UQ Sport attracts staff from all over the world

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UQ Sport staff participate in capoeira, a type of Brazilian martial art

From the Brazilian martial art of capoeira to traditional belly dancing classes, employees at UQ Sport at The University of Queensland are embracing the advantages of working in a multi-cultural workplace.

Staff at UQ Sport represent more than 25 nations, including Fiji, Greece, India, Lebanon, Papua New Guinea, Canada, Poland, Taiwan, Sweden and Zimbabwe.

UQ Sport CEO Bryan Pryde is from Canada and moved to Brisbane in 2003 in search of sunshine and a city that was similar to his home town of Calgary.

Mr Pryde said the benefits of a multi-national team provided many opportunities for staff, the UQ community and people from the surrounding areas.

“We’re proud that UQ Sport’s diversity mirrors both Australia’s and UQ’s culture – knowing that there are about 120 countries, including Australia, represented among continuing and fixed staff at the University,” he said.

“Being able to draw on the international backgrounds and unique heritages of many different countries allows UQ Sport to create new opportunities and experiences for staff, students and the UQ community in the form of internationally-influenced classes and events.”

Mr Pryde said while there was significant cultural diversity among staff at UQ Sport, they all had one particular thing in common – a passion for sport.

“With many nations represented at UQ Sport, it is no surprise that when big world sporting events come around, like the Commonwealth Games, there is a certain level of friendly rivalry,” he said.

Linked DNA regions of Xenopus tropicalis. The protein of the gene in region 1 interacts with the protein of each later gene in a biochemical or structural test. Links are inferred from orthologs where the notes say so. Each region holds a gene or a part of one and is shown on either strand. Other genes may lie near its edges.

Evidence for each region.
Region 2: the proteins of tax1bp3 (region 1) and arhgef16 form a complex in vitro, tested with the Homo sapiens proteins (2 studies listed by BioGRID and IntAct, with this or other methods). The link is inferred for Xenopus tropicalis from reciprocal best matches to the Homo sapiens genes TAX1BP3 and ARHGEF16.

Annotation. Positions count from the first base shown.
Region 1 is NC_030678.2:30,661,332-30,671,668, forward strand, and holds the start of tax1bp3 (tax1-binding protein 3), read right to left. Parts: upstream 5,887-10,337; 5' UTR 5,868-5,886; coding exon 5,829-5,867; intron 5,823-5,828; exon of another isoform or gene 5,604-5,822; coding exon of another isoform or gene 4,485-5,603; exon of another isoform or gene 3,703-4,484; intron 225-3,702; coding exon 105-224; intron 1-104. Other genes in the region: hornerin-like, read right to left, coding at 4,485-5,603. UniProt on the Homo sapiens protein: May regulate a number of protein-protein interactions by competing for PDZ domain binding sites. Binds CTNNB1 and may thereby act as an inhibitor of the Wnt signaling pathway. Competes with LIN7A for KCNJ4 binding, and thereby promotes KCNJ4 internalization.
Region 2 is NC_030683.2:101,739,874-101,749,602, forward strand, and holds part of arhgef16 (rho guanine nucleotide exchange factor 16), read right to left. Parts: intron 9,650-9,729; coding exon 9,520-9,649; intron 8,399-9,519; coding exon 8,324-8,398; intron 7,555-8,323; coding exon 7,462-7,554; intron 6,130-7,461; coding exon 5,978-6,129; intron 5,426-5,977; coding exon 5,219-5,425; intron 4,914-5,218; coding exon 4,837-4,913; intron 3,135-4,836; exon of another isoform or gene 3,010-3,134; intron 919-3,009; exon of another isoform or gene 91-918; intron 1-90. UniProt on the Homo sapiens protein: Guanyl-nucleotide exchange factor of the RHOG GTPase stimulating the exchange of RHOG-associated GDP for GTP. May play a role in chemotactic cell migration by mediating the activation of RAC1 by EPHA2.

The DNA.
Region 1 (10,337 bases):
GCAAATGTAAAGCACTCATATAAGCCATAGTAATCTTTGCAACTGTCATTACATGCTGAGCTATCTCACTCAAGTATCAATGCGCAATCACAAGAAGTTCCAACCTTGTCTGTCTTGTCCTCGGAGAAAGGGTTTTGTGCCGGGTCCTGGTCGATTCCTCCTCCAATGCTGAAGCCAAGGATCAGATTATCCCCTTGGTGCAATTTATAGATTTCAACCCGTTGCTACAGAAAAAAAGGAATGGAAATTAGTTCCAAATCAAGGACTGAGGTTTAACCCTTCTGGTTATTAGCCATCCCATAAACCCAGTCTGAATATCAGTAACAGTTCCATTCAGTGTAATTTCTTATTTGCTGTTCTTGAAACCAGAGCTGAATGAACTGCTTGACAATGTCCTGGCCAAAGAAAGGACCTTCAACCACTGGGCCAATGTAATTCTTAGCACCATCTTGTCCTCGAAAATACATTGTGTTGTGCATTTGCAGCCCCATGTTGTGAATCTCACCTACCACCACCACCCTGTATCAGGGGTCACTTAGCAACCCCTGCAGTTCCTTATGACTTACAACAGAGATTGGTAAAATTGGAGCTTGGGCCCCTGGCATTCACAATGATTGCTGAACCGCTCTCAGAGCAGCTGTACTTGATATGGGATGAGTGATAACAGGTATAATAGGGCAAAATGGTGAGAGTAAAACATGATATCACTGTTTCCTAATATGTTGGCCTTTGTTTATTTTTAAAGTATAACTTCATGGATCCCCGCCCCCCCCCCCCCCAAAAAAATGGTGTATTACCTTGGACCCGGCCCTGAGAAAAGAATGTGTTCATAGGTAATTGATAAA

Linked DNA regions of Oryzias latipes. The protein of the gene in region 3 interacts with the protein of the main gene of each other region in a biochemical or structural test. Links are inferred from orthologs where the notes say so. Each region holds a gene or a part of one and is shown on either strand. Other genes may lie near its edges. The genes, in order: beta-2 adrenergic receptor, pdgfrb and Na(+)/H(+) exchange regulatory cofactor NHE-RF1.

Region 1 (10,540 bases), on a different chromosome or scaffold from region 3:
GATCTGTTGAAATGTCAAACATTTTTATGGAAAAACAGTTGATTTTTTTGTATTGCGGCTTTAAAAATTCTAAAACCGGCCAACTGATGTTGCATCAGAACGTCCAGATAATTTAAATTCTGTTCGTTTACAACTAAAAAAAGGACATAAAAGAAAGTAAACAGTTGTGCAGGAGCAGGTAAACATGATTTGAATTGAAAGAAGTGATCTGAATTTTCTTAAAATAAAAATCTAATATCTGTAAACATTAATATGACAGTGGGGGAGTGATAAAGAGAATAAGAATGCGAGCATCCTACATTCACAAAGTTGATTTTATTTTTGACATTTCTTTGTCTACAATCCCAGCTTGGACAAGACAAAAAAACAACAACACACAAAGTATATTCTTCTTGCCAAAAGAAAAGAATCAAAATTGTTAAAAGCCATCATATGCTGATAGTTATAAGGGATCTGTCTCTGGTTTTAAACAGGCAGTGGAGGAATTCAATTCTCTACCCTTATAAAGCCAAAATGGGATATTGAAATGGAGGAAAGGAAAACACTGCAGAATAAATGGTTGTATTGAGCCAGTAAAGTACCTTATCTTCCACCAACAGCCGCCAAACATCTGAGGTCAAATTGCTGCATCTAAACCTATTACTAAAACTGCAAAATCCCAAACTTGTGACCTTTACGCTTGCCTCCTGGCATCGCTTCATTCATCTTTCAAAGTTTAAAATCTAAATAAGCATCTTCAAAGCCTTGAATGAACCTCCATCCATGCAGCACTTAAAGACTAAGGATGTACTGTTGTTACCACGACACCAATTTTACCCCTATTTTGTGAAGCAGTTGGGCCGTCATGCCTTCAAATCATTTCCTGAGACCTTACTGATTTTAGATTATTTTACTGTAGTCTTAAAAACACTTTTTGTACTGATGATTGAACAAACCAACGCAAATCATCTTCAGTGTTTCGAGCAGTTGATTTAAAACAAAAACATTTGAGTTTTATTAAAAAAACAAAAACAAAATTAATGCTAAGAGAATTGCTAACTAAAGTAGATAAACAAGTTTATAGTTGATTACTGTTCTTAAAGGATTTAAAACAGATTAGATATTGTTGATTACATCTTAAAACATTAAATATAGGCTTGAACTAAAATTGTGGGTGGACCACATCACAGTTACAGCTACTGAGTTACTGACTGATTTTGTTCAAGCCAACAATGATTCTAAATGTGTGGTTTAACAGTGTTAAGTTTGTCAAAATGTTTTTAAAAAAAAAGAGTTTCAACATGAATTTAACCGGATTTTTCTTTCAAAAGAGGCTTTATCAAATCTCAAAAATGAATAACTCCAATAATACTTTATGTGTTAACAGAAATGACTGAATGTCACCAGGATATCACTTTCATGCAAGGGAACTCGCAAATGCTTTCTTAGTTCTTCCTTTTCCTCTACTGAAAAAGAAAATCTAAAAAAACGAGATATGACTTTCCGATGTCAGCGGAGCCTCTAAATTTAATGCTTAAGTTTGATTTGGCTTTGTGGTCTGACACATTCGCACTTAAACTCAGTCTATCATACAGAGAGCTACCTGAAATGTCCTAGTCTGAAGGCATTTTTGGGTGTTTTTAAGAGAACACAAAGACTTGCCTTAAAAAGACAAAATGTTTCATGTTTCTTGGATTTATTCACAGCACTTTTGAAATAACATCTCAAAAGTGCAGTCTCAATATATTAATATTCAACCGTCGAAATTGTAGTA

UQ Sport recently celebrated Canada Day and the office was decorated in Canadian flags, a wall of fame was created and Canada’s famous maple syrup had a key presence.

UQ Master of Organisational Communication graduate and Brazilian Andreia Virmond worked as a marketing officer at UQ Sport and introduced many staff members to the Brazilian martial art of capoeira.

Ms Virmond said she enjoyed bringing part of her culture to her colleagues through sport.

“Capoeira is a big passion of mine and I am always happy to share it. By introducing it to my colleagues, it gave us an opportunity to have fun together and it gave them a chance to learn more about the Brazilian culture,” she said.

“In my personal experience, I had never felt so proud of my accent and heritage until I had worked at UQ Sport. I had many opportunities to share my culture at work and everyone seemed to have enjoyed these experiences.

“I had a really good experience as a student at UQ and I love sports and the St Lucia Campus, so UQ Sport seemed like a great fit more me.”

Capoeira classes, a type of Brazilian martial arts combining music, dance and acrobatics, are also available to the public and visitors to UQ Sport. For more information on classes at UQ Sport visit the UQ Sport website.

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